Náměstí Svornosti No. 12, Local name: Zlatokorunský dům (Zlatá Koruna house)
Description of the Building:
This two-story corner building with main facade that faces the square has got a sharp saddle roof which is covered with tiles. The main facade is Classical and originates from the end of the 18th century. On the exterior ground floor there is a vaulted arcade which is marked by three, pointed arches with late-Gothic, rectangular pillars. The main facade is vertically divided into three rectangular sections by Corinthian-style pilasters and the windows are decorated with Neo-Classical ornamental elements. At the top of the front gable are two Neo- Classical vases and a bust of an abbot named Neumann of Vyšší Brod Monastery from 1790. The south side outside wall is enriched by two bays, each of which rests on three stone corbels. On both of the central corbels, there is a relief sculpture of the emblem of the Rosenberg family, the five-petalled rose. Also on this side of the building are several windows that still contain their original stone jambs. The west side of the building faces Soukenická Street. The entrance into the interior of the ground floor of the building is marked by a pointed arched, molded, Gothic portal. Through this portal is the double-tract entrance hall. This hall is barrel vaulted to the arcade with low central columns. in the back left part of the building, there is a so-called, "chapel" with ribbed tracery vaulting. The spaces on the right were remodelled in the modern era. On the first floor there are several Gothic portals and the space above the "chapel" has a Renaissance carved, joisted ceiling. The majority of the first and second story ceilings are flat. The rafters of the building are predominately Gothic. The cellars under the right front and left back parts have stone barrel vaults.
Architectural and Historical Development:
According to the oldest written records, the original Gothic building can be dated to the 14th century. Construction that took place around 1500 set into place the basic spatial layout of the building on the ground and first floors. The arched exterior walkway, two-aisle entrance hall, vaulted "chapel" (first mentioned in written records from 1529), and bays were also created at this time. The western part of the building had, at this time, only two stories. When late-Renaissance alterations were made around the year 1613, the facade was covered with sgrafitto. At the end of the 18th century, when the main facade of the building underwent a Baroque-Neoclassical renovation project, the vases and the bust of Abbot Neumann on the gable were set into place. In 1835 the vaulted front arcade was encased in walls. In 1879 a late-Baroque attic wall was added to the facade and the second floor was built. The building was reconstructed in the 1950s and the arcade was exposed and the building was adjoined to its adjacent building, Náměstí No. 13.
Significant Architectural Features:
- Gothic entrance portal
- Late Gothic ribbed tracery vaulting, "chapel"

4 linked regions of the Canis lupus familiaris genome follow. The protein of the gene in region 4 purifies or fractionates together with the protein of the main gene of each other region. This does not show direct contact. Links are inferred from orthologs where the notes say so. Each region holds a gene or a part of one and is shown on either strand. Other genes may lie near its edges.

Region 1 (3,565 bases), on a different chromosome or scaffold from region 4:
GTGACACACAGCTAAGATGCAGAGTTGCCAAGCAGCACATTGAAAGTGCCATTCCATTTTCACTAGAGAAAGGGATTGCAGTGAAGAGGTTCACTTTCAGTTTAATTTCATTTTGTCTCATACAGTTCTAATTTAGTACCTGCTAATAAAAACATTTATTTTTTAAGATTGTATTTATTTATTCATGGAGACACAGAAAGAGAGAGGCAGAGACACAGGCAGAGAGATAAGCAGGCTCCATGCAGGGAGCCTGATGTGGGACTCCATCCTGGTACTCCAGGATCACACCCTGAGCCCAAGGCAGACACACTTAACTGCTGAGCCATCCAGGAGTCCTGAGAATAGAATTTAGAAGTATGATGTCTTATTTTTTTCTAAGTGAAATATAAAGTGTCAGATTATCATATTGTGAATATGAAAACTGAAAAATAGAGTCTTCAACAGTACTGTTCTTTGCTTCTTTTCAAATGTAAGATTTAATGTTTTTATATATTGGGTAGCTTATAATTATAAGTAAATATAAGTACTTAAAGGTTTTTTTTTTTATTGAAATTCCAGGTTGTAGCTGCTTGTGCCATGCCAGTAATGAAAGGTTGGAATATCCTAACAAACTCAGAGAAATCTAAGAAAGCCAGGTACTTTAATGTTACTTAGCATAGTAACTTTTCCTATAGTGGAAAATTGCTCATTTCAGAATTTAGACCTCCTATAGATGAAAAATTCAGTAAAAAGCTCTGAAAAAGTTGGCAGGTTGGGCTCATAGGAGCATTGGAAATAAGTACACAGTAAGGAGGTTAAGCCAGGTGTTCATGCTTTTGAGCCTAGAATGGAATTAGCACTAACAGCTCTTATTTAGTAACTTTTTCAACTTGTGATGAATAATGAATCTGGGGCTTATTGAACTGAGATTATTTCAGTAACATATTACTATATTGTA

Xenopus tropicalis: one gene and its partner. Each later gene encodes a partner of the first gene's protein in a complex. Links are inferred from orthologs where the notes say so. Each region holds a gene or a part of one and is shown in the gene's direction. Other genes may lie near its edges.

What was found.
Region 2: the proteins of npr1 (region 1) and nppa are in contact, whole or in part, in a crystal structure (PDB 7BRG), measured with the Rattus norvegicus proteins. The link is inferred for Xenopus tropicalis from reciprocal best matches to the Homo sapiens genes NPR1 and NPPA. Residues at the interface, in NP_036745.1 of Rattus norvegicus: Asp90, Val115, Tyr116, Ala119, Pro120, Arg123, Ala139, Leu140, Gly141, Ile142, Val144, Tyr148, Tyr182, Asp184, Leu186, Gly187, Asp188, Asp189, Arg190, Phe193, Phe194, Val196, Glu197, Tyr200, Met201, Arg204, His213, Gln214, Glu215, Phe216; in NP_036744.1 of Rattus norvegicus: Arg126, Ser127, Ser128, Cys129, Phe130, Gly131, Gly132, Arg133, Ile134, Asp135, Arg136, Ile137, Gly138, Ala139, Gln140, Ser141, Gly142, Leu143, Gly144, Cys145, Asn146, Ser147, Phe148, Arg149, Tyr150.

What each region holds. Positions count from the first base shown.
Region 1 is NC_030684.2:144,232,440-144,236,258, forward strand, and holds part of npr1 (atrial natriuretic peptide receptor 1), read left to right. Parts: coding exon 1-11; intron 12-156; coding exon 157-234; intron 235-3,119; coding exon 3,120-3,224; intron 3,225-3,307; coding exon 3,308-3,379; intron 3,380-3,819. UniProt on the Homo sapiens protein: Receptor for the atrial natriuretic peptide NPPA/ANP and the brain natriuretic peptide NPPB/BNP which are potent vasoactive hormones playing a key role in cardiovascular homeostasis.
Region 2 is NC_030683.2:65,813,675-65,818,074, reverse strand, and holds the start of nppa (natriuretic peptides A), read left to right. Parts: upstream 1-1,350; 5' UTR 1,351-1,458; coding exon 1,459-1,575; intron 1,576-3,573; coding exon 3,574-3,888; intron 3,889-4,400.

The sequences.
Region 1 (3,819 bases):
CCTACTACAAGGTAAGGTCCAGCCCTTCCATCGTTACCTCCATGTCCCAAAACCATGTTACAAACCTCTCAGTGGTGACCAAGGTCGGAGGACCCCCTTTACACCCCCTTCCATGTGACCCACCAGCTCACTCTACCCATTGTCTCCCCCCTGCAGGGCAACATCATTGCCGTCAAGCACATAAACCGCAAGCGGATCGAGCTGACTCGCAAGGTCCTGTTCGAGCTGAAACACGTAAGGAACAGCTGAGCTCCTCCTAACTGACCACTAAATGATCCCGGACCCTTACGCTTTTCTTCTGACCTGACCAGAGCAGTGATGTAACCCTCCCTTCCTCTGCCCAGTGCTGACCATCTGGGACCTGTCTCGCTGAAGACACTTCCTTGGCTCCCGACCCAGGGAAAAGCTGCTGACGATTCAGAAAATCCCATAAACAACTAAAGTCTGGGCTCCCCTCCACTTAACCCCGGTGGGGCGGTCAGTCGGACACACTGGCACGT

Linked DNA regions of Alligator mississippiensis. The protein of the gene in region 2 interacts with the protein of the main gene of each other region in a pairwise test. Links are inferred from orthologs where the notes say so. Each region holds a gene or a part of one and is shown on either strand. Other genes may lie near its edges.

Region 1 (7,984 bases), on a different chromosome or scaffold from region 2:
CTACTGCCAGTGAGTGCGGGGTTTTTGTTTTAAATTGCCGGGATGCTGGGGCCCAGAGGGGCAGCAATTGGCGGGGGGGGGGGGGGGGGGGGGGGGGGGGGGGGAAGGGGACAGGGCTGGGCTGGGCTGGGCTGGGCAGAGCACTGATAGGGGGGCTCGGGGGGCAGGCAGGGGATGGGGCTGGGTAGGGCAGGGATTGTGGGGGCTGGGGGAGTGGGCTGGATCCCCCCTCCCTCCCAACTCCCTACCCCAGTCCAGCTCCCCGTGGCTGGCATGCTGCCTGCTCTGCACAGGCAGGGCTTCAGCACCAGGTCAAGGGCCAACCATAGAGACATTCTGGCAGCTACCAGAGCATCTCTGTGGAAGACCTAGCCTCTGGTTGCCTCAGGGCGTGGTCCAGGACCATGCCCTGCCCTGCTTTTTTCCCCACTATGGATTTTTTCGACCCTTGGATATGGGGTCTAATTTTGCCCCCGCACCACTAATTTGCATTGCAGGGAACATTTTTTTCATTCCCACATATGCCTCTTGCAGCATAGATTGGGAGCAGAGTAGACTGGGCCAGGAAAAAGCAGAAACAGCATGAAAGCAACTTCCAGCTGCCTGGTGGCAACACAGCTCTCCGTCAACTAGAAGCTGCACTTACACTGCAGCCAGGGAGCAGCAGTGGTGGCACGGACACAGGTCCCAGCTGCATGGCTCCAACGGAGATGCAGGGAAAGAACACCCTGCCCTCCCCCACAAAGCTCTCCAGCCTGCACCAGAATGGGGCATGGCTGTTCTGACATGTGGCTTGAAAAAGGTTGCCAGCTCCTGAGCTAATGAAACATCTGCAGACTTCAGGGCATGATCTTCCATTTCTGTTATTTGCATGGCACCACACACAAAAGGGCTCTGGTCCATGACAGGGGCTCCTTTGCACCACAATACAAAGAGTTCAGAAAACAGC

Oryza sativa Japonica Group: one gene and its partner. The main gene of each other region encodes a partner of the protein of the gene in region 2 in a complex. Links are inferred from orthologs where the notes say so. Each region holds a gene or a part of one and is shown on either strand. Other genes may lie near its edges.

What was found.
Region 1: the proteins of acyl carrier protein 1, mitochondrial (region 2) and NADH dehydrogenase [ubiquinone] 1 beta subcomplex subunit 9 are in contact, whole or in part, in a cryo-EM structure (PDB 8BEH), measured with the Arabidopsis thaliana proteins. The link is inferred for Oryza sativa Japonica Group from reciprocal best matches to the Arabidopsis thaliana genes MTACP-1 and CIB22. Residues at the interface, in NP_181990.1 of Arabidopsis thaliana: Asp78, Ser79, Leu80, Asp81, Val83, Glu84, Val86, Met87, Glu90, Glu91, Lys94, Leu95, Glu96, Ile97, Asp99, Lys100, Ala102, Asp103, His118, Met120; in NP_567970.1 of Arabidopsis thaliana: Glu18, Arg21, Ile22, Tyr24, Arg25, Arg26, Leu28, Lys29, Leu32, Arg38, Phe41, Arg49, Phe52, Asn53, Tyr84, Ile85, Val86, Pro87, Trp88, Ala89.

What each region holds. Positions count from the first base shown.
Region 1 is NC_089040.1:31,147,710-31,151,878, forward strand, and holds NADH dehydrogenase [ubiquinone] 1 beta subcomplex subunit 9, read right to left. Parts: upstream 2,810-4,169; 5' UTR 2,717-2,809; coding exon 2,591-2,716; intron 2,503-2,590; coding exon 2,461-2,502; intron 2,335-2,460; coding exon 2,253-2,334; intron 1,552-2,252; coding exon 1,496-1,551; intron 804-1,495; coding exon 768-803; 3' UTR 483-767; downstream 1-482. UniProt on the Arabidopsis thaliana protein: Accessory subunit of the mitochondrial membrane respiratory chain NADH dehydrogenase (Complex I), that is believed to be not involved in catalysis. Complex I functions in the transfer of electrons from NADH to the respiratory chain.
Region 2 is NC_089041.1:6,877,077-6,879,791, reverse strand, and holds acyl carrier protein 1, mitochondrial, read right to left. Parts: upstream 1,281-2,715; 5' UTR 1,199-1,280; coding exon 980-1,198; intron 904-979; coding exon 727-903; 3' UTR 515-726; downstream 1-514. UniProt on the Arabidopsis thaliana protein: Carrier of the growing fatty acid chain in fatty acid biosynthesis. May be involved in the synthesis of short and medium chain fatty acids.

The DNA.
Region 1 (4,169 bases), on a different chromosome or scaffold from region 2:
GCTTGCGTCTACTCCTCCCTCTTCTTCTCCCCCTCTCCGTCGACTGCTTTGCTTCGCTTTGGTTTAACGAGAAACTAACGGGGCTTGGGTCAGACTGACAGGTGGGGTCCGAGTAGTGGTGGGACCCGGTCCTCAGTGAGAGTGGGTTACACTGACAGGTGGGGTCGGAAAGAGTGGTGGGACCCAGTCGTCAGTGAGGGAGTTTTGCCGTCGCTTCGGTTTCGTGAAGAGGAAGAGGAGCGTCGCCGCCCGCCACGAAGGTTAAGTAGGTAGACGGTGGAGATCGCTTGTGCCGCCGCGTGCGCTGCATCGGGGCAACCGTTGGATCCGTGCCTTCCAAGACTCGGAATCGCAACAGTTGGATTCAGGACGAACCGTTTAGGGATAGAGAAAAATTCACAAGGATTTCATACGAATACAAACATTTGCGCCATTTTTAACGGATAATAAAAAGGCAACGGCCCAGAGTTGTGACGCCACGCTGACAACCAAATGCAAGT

- Gothic bays on the southern exterior wall of the building
- Renaissance ceiling on the first floor
History of the House Residents :
The origin of the building was, for a period of more than 150 years, mistakenly dated to the year 1309, the time at which, among other occurrences, the Zlatá Koruna Monastery was formed and the town of Krumlov was first named. Because of this connection, the building was called the "Zlatá Koruna" building and was long presented as a property of the Zlatá Koruna clergy. This theory was reinforced by the by the existence of what appears to be a the domestic chapel in the back left section of the ground floor. The most recent research shows however, that this may perhaps be an error and that the building that belonged to the monastery of Zlatá Koruna was Náměstí No. 1, the present-day town hall. The first written records of the present-day building No. 12 originate from the year 1424 and document that the building was property of a town painter named Simon. Although from the year 1466 the owner of the building appears to have been a certain Biskup, under discussion is the name of this person and what was the function of the building at this time. One significant owner was the Rosenberg civil servant and educator, Václav z Rovného to whom the building belonged from the year 1484, and who apparently can be accredited with the extensive late-Gothic renovations and perhaps even with the initial construction of the domestic chapel. In 1526 the building was purchased by the Rosemberg tax clerk and administrator Silvestr Pergar. The building was purchased from the Pergar family in 1552 by the Rosenberg court tailor Jiří Neumeister, who owned the building until 1574. After a period of time, and several deaths and weddings, Ondřej Plankl sold the building in 1599 to Krumlov chief magistrate Kilian Hólder von Schattenber. Von Schattenberg´s widow then sold the building to a burgrave named Jan Nygrín and from this time the building was used as an establishment that brewed and served beer. Subsequent significant owner include the Eggenberg master coin minter Filip Ignac Háckel from the years 1678-1689 and the Schwarzenberg court cook Valentin Nuemann, whose son Antonin was appointed Abbott of Vyšší Brod in 1795. After he was appointed he changed his name to Osvald. The bust of Abbott Osvald is located on top of the front gable. In the years 1716-1869, a gingerbread -making business was in operation in this building and in the year 1869 the space on the first floor was rented out to the district administrators. Occupants of the building in the 20th century include, a laundry service (1921-1933) a butcher´s shop, and the town museum (located on the upper floor from 1947). From the 1950´s, the building has been used as the town hotel.
Hotel The Old Inn